P.E.I. Health Minister James Aylward did not self-isolate right away after returning to P.E.I. from a health recruitment trip to Ireland says P.E.I. Premier Dennis King.
King said Aylward got back from Ireland in the early hours of March 13, went home to get some sleep, then went into his office later that same morning.
P.E.I.'s chief public health officer Dr. Heather Morrison talked to Aylward once he got to the office and told him to go home because she planned to issue a directive later that day on the need for all those arriving in P.E.I. from outside the country to self-isolate for 14 days, King said.
At a news briefing at noon on March 13 Morrison announced people returning to the province should self-isolate following international travel.
King said there was some confusion at the time about what was required for self-isolation.
"When the minister had arrived back the directive from the chief public health officer at the time was to monitor your symptoms, or if you didn't have any, for 14 days and that is what he had begun to do," King said.
King said after Aylward was given the recommendation to self-isolate he headed for home.
However, Aylward made two stops along the way including the grocery store.
"He did make a couple of stops along the way which I think if we look at that day through the lens of today I think we all realize that's something that he shouldn't have done. I think he wished he hadn't done it," King said.
King said he expressed his disappointment to Aylward about the decision to make stops on his way home.
"Obviously there was a lapse in judgment by the minister and something he regrets deeply and, you know, I was disappointed and I told him that," King said.
"Dr. Morrison from the 13th on talked extensively about how we shouldn't do that and we need to go home and self-isolate."
King said he heard early on about Alyward making stops on his way home.
"I spoke to the minister. He told me that he did make two stops for supplies and that he regretted doing it, but following that, his return home, he was self-isolating and adhering to the directive of the chief public health officer," King said.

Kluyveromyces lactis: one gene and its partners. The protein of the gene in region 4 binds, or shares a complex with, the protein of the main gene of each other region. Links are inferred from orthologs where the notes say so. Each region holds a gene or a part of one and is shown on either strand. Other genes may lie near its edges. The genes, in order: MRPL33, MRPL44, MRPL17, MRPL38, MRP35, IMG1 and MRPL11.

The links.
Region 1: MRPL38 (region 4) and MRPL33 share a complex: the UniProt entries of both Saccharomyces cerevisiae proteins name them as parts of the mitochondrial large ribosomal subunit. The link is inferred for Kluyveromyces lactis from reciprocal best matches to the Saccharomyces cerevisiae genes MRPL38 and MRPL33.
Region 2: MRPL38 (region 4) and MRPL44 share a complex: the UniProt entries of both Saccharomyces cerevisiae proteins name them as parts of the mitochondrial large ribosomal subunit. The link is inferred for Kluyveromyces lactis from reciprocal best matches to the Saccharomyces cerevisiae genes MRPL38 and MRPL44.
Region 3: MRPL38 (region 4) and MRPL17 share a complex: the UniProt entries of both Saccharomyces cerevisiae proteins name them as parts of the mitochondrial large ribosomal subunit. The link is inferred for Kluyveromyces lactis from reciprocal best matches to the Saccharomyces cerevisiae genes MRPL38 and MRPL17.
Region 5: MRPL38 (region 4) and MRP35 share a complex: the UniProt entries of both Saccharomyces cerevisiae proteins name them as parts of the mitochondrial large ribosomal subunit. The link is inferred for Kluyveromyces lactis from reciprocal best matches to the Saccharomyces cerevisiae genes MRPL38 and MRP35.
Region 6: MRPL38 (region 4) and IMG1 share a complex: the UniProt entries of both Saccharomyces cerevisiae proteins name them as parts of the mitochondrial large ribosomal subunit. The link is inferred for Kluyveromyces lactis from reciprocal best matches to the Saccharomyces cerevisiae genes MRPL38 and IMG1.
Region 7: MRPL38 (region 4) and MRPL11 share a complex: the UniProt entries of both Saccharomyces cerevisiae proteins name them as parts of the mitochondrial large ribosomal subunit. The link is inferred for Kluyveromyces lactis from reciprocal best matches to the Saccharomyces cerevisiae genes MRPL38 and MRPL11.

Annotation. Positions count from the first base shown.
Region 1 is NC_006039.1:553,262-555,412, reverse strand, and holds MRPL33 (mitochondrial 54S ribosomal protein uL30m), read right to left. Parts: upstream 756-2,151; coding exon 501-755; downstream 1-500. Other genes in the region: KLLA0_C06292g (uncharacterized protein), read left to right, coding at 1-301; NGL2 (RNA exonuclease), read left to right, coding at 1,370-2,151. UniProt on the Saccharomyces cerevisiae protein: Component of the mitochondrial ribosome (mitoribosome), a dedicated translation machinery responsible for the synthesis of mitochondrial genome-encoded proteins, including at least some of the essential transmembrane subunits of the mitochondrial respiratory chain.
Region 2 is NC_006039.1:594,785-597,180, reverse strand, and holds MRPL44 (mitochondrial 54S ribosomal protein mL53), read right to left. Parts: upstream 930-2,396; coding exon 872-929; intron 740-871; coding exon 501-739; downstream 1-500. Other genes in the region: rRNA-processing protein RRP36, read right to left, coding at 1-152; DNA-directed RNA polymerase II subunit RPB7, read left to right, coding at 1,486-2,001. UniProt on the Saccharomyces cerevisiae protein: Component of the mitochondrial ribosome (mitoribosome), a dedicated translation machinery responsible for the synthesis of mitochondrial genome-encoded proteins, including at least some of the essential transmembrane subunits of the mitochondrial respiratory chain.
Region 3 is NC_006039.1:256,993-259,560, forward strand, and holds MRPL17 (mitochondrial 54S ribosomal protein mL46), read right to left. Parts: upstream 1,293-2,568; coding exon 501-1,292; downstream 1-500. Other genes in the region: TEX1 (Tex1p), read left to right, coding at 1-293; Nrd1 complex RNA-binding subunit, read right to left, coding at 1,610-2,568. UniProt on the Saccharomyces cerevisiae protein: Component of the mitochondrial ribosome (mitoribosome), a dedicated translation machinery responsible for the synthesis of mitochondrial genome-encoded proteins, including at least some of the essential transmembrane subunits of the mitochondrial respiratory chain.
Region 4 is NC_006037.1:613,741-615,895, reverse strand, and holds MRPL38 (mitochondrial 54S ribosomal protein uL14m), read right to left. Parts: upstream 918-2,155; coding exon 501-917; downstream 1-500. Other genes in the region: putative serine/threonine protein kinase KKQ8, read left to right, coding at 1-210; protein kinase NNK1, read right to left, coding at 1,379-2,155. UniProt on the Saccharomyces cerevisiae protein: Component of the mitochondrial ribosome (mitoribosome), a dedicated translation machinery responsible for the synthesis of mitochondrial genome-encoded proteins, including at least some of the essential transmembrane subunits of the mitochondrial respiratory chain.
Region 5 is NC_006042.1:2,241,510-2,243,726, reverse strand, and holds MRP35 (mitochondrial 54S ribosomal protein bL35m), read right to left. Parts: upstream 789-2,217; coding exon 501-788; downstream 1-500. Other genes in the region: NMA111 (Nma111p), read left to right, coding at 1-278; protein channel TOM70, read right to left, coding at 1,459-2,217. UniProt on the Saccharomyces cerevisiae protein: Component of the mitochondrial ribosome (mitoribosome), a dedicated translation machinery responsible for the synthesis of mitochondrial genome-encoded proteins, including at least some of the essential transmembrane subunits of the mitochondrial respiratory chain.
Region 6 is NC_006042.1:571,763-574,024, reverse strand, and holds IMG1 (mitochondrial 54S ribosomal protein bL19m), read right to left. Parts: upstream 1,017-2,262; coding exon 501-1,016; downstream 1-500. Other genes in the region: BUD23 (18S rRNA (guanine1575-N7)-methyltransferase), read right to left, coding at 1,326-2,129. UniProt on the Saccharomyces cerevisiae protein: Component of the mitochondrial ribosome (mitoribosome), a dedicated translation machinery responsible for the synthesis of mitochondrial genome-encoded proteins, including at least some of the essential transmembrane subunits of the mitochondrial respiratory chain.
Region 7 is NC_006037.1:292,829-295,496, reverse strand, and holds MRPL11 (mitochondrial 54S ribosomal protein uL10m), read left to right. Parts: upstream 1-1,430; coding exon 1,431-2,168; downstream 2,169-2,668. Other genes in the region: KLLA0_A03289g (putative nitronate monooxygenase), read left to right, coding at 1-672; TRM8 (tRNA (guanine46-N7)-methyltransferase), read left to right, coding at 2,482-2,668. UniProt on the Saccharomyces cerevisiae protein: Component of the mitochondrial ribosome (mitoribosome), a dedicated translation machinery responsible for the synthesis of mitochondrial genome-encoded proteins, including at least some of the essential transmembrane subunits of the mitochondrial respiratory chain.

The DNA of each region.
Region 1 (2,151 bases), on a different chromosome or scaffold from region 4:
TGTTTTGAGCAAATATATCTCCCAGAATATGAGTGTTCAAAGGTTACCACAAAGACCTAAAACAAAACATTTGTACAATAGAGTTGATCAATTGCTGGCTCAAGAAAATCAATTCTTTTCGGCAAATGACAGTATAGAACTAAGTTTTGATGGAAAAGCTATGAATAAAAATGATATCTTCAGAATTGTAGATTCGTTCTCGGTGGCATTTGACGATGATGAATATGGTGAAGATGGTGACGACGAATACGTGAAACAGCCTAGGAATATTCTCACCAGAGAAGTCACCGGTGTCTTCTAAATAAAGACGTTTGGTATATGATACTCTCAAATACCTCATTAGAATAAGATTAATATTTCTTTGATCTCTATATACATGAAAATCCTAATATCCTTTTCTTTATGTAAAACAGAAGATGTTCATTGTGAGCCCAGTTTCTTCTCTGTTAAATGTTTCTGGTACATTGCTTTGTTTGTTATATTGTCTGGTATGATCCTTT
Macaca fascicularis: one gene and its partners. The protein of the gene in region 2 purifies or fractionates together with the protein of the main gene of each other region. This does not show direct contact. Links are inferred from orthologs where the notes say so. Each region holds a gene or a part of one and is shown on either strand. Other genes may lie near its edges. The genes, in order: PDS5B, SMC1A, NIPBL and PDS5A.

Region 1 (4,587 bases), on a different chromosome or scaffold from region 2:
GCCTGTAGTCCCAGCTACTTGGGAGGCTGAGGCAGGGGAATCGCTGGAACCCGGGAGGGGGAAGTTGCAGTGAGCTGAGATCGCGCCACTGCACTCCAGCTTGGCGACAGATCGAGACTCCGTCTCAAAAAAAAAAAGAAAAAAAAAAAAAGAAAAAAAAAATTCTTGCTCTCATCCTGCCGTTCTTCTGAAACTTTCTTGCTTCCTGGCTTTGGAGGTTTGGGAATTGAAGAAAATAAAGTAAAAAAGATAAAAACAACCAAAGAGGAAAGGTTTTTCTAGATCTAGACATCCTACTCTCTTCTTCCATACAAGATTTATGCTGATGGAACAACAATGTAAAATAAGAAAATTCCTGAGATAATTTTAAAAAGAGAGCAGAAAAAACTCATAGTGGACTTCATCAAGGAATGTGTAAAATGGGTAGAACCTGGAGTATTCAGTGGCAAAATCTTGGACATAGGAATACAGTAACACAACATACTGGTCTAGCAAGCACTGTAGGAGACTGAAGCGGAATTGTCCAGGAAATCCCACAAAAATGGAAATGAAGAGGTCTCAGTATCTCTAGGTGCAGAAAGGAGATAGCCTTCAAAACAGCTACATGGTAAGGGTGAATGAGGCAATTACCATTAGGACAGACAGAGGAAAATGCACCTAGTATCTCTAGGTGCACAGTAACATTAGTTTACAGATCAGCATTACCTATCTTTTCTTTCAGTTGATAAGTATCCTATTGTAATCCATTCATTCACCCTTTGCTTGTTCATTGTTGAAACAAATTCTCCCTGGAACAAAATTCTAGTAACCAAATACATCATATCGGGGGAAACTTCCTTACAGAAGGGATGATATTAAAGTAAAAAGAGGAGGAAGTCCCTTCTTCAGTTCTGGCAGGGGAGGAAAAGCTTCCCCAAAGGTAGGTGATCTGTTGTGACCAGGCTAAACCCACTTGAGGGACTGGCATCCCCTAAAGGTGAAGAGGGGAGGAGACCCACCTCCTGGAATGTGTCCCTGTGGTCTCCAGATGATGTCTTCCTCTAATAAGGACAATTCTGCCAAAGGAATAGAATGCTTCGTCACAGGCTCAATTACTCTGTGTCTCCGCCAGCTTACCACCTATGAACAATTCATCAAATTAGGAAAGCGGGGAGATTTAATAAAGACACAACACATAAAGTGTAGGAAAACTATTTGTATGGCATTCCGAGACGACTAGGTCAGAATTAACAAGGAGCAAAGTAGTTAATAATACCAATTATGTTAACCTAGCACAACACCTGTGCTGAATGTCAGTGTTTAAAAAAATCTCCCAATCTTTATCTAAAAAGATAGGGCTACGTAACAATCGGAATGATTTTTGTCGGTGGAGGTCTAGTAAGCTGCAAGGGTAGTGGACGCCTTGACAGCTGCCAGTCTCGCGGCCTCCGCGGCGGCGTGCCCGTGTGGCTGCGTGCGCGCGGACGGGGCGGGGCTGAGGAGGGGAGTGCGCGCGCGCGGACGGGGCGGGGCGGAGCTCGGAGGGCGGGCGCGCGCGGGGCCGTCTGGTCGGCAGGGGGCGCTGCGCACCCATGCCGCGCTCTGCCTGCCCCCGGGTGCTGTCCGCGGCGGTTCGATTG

King said Aylward told him he stopped because he had been in Ireland for about seven days and he needed groceries.
"When you're in leadership roles like we are as politicians on Prince Edward Island, people are right to hold to a higher standard and on this particular case I think he missed the mark," King said.
However, King said discipline is not being considered.
"In this particular case there is some gray area around what people were supposed to do as the directives were changing."
King said "this lapse of judgment aside" Aylward has been doing a "good job" and has been working around the clock.
Aylward has had a low profile since returning to the province, but King said although his public profile hasn't been as big as health ministers in other provinces, Aylward is on the job every day.
"By order of the health act Dr. Morrison takes the lead in these situations," he said.
King said Aylward may be available for comment about the situation at a future date.
"I think he has just been focused on trying to get the work done that we need to get done," King said.
CBC asked Aylward for comment but had not heard back from him at the time this story was published.
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